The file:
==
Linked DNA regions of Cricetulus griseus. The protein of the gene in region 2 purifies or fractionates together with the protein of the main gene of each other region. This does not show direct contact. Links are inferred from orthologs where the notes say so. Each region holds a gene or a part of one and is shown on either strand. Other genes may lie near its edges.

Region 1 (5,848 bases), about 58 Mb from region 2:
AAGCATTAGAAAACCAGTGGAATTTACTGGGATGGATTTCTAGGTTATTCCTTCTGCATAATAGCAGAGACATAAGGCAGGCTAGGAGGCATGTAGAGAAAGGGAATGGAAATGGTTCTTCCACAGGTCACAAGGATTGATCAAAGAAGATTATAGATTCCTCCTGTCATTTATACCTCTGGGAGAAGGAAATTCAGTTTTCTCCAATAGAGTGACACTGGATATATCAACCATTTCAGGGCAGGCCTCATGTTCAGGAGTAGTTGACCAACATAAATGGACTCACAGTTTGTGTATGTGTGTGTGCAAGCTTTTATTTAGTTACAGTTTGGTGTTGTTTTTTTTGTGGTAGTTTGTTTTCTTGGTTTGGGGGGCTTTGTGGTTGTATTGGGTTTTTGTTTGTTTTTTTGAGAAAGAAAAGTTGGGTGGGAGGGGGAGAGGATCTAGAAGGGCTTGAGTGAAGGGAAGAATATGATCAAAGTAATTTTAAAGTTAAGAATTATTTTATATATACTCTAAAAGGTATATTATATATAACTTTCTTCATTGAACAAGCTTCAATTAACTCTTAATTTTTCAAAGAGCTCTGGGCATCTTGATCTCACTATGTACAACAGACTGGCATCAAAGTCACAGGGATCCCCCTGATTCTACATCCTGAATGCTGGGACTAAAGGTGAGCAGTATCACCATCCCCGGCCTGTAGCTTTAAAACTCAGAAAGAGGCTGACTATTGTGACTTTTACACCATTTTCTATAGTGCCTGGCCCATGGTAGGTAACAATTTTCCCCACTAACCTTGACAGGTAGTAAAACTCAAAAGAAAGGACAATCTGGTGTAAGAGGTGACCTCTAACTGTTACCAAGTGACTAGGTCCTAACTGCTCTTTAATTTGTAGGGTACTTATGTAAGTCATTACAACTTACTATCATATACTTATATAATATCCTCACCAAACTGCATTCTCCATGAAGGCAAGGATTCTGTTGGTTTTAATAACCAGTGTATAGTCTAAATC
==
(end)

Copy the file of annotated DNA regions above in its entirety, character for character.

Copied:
Linked DNA regions of Cricetulus griseus. The protein of the gene in region 2 purifies or fractionates together with the protein of the main gene of each other region. This does not show direct contact. Links are inferred from orthologs where the notes say so. Each region holds a gene or a part of one and is shown on either strand. Other genes may lie near its edges.

Region 1 (5,848 bases), about 58 Mb from region 2:
AAGCATTAGAAAACCAGTGGAATTTACTGGGATGGATTTCTAGGTTATTCCTTCTGCATAATAGCAGAGACATAAGGCAGGCTAGGAGGCATGTAGAGAAAGGGAATGGAAATGGTTCTTCCACAGGTCACAAGGATTGATCAAAGAAGATTATAGATTCCTCCTGTCATTTATACCTCTGGGAGAAGGAAATTCAGTTTTCTCCAATAGAGTGACACTGGATATATCAACCATTTCAGGGCAGGCCTCATGTTCAGGAGTAGTTGACCAACATAAATGGACTCACAGTTTGTGTATGTGTGTGTGCAAGCTTTTATTTAGTTACAGTTTGGTGTTGTTTTTTTTGTGGTAGTTTGTTTTCTTGGTTTGGGGGGCTTTGTGGTTGTATTGGGTTTTTGTTTGTTTTTTTGAGAAAGAAAAGTTGGGTGGGAGGGGGAGAGGATCTAGAAGGGCTTGAGTGAAGGGAAGAATATGATCAAAGTAATTTTAAAGTTAAGAATTATTTTATATATACTCTAAAAGGTATATTATATATAACTTTCTTCATTGAACAAGCTTCAATTAACTCTTAATTTTTCAAAGAGCTCTGGGCATCTTGATCTCACTATGTACAACAGACTGGCATCAAAGTCACAGGGATCCCCCTGATTCTACATCCTGAATGCTGGGACTAAAGGTGAGCAGTATCACCATCCCCGGCCTGTAGCTTTAAAACTCAGAAAGAGGCTGACTATTGTGACTTTTACACCATTTTCTATAGTGCCTGGCCCATGGTAGGTAACAATTTTCCCCACTAACCTTGACAGGTAGTAAAACTCAAAAGAAAGGACAATCTGGTGTAAGAGGTGACCTCTAACTGTTACCAAGTGACTAGGTCCTAACTGCTCTTTAATTTGTAGGGTACTTATGTAAGTCATTACAACTTACTATCATATACTTATATAATATCCTCACCAAACTGCATTCTCCATGAAGGCAAGGATTCTGTTGGTTTTAATAACCAGTGTATAGTCTAAATC